And an AR-15 will kill, even if you aim it wrong.

Yet, I mainly want to teach my students how to negotiate a college essay or convince them that Ernest Hemingway, the bastard that he was, is the best short story writer of the 20th century.

I want to encourage my students to read and enjoy words. I want them to appreciate Kate Chopin’s “The Awakening,” especially when Edna takes off her clothes and swims deep into the Gulf of Mexico to claim her independence.

I want my students to celebrate a good semester, to rejoice and appreciate their A or B or C.

I don’t want to keep wasp spray in my book bag. But I guess I will.

Because this is now. And, frankly, now sucks.

Joey Kennedy, a Pulitzer Prize winner, writes this column every week for Alabama Political Reporter. Email: [email protected]

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Opinion | Montgomery reappoints disgraced judge, needs new leadership

Josh Moon



By Josh Moon

Alabama Political Reporter

Former Alabama House Speaker Mike Hubbard shouldn’t go to prison.

Nope. His sentence should be commuted and he should be returned to his lofty position atop the Alabama House, because the things he did, while illegal, were not things that he invented and he wasn’t alone in doing those things.


Lots of lawmakers before him were using their offices for personal gain. Lots of lawmakers were involved in the schemes, or schemes very similar, for which Hubbard was convicted of 12 felonies.

So, set the man free and let him reign over the Legislature once again.

That’s stupid, right?

No one believes that the above argument — that others were doing it, so what’s the big deal? — is an argument that holds any real weight with adults, right? It’s an elementary schooler’s argument, right?

Well, apparently y’all haven’t met the Montgomery City Council and Mayor Todd Strange.

Because if their friends were jumping off bridges, they would be right with them.

On Tuesday, despite vocal disagreement from numerous citizens — and not a single citizen speaking in favor of it — the council accepted the mayor’s reappointment of Judge Lester Hayes to the Montgomery Municipal Court.

If you’re unfamiliar with Hayes, you should be aware that he’s quite unique in Alabama, a state that goes to great lengths to never, ever punish or even investigate most judges. Hayes was not only investigated, he was removed from the bench in 2016.

That decision by the Judicial Inquiry Commission (JIC) followed a number of complaints filed against him over his continued jailing of indigent defendants, and also because of his use of a private probation company contracted with the City of Montgomery to extract pennies from the penniless.

The JIC called the findings against Hayes — that he violated TEN! different canons of judicial ethics — “very troubling” and “serious.”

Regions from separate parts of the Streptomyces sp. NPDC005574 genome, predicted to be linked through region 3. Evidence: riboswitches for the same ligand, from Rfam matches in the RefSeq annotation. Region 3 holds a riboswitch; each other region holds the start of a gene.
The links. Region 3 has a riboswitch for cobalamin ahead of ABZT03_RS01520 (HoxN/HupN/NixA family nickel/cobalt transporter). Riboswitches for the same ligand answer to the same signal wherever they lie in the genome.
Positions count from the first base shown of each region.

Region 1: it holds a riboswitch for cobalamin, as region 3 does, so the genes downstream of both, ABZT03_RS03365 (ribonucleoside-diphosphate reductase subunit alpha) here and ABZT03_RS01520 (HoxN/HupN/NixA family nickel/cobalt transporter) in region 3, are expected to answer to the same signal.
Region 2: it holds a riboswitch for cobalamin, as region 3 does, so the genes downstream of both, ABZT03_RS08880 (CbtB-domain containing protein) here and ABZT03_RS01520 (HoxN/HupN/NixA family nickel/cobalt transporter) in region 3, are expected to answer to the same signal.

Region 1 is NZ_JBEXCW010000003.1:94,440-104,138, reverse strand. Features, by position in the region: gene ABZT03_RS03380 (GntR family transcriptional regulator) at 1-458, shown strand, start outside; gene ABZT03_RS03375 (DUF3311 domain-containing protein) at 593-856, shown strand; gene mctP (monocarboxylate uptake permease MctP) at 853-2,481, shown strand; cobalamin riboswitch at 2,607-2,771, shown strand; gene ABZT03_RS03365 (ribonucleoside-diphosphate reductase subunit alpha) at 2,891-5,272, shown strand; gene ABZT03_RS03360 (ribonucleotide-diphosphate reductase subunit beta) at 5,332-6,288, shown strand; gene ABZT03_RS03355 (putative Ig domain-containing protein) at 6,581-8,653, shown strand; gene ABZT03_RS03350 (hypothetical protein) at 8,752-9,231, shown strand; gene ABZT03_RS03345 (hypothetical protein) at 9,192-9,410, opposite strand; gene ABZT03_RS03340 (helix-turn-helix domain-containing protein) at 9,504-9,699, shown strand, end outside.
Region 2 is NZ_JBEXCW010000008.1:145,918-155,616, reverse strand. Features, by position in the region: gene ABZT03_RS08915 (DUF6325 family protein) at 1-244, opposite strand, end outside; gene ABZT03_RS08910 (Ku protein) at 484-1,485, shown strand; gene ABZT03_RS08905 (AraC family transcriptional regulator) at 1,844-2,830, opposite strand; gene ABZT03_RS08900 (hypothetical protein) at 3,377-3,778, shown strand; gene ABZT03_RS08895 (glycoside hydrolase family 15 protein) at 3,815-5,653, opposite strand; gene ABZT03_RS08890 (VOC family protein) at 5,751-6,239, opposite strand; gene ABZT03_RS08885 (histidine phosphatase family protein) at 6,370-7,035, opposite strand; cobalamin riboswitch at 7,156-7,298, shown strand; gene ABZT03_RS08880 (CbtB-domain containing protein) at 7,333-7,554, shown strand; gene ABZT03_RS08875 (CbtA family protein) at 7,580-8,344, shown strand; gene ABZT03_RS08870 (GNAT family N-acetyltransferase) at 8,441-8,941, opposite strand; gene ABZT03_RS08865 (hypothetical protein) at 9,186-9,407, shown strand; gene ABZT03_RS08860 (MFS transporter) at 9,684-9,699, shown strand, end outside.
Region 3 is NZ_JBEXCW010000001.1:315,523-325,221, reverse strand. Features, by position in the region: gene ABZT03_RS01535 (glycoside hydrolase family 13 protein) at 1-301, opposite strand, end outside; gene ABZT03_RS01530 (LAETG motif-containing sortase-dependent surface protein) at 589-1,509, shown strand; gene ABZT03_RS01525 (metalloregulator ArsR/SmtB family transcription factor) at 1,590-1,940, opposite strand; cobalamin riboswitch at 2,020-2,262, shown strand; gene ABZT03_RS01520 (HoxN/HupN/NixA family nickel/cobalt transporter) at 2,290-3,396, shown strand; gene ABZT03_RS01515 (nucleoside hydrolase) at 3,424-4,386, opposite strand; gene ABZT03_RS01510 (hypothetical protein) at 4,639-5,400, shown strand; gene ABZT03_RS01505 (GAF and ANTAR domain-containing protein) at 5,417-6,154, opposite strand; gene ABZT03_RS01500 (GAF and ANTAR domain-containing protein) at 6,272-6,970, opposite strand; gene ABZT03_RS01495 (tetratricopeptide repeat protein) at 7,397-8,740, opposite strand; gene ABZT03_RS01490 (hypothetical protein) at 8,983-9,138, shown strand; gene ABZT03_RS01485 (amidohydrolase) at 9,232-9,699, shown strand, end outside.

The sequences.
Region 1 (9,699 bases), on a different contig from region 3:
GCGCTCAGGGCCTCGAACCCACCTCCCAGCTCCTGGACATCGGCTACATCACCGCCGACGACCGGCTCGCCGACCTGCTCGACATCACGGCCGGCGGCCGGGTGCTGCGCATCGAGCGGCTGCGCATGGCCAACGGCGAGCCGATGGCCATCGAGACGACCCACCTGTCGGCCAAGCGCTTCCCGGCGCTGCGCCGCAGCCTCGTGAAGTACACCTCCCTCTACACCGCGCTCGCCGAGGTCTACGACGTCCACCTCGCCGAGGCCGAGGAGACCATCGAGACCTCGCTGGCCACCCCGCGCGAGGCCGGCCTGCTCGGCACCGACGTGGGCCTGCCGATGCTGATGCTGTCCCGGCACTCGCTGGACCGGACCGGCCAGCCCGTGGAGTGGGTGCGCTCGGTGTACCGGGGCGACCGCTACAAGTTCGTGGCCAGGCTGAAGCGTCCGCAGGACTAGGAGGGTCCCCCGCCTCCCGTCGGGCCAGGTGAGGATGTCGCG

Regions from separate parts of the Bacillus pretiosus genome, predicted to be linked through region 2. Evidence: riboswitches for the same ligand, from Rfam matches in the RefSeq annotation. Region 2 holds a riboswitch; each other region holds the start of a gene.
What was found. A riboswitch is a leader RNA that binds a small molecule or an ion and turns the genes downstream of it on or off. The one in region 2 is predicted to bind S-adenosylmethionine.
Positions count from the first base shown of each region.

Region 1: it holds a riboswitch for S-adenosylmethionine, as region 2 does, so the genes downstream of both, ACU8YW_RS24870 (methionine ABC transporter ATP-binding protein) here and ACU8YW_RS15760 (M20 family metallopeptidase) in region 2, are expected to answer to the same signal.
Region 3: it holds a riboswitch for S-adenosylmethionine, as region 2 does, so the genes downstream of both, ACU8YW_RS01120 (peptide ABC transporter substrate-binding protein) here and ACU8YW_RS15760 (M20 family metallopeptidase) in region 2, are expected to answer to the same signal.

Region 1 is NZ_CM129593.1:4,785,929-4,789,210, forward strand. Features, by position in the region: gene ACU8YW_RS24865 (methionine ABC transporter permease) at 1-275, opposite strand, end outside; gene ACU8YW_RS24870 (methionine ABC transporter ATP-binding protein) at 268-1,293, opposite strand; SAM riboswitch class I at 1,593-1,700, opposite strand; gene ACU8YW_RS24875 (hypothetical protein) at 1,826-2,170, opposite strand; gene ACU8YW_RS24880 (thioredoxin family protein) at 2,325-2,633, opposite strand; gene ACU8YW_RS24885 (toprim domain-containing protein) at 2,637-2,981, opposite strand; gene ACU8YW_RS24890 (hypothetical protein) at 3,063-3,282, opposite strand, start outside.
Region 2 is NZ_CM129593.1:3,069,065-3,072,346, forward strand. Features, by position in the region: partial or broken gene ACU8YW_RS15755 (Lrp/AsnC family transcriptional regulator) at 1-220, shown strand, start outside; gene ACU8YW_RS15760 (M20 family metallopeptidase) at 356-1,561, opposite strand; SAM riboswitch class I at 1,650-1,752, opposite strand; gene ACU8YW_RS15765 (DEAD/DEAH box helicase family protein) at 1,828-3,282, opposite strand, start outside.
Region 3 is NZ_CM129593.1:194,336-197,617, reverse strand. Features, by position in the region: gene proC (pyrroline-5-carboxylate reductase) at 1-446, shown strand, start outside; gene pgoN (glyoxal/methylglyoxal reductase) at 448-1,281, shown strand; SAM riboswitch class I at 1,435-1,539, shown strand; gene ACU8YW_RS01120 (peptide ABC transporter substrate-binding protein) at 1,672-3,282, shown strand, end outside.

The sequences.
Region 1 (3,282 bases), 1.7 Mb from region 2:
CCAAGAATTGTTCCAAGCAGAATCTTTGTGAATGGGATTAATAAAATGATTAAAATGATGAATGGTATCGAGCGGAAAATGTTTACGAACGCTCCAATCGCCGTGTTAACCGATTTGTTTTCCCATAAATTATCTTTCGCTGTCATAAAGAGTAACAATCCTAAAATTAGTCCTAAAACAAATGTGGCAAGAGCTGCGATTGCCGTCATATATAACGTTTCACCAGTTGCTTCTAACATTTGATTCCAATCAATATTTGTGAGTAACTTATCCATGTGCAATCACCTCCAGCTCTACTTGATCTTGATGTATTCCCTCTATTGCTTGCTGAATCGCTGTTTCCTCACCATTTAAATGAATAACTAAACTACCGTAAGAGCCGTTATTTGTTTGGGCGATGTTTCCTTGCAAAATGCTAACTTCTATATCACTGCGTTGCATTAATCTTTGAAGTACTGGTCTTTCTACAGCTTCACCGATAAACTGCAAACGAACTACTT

And they were.

Because in addition to violating those canons, Hayes also blatantly violated Alabama law when he locked up poor people without offering them a chance to explain their situation or present evidence of indigency.

And he continued to do this, over and over, despite complaints from attorneys in town, despite threats of lawsuits from the Southern Poverty Law Center, despite the pleas of poor people and despite his responsibility to know and uphold the laws of this state.

And Hayes stopped this practice, not out of some deep concern for the people of Montgomery or out of a crisis of conscience, but because he and the city courts were sued on three separate occasions in federal court.

And to prove there was zero remorse on his part, Hayes illegally took a legal job with the City of Montgomery and was later forced by the JIC to repay the city his salary.  

But on Tuesday, none of that mattered to the mayor and seven of the Montgomery City Council members who voted to reappoint Hayes to the bench. (Only councilman Tracy Larkin voted against Hayes.)

Their childlike reasoning: Hayes wasn’t the only judge to lock up poor people, and he didn’t start the practice.

For normal adults, such a statement would be the start of a process to remove all of the judges who violated the laws so blatantly. Because while the council spoke at great length of how such practices were common in Alabama and in other cities, it is more common that such practices are uncommon.

Thousands of American cities have managed to conduct business without operating debtors’ prisons. They either never had them, recognizing their cruelty and uselessness, or they voluntarily stopped them without court intervention.

But Montgomery is apparently led by a different group of people.

That group was unconcerned that Hayes had admitted in legal filings to treating the citizens that the council are supposed to represent unfairly and cruelly. That group of city leaders apparently believe it’s OK if judges get caught up in an illegal conspiracy to improperly jail citizens. That leadership group accepted a juvenile excuse and ignored their constituents.

So maybe Les Hayes isn’t the real problem here.

Maybe Montgomery needs new leadership.

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Alabama education: Lying, screaming and gavel banging

by Josh Moon Read Time: 5 min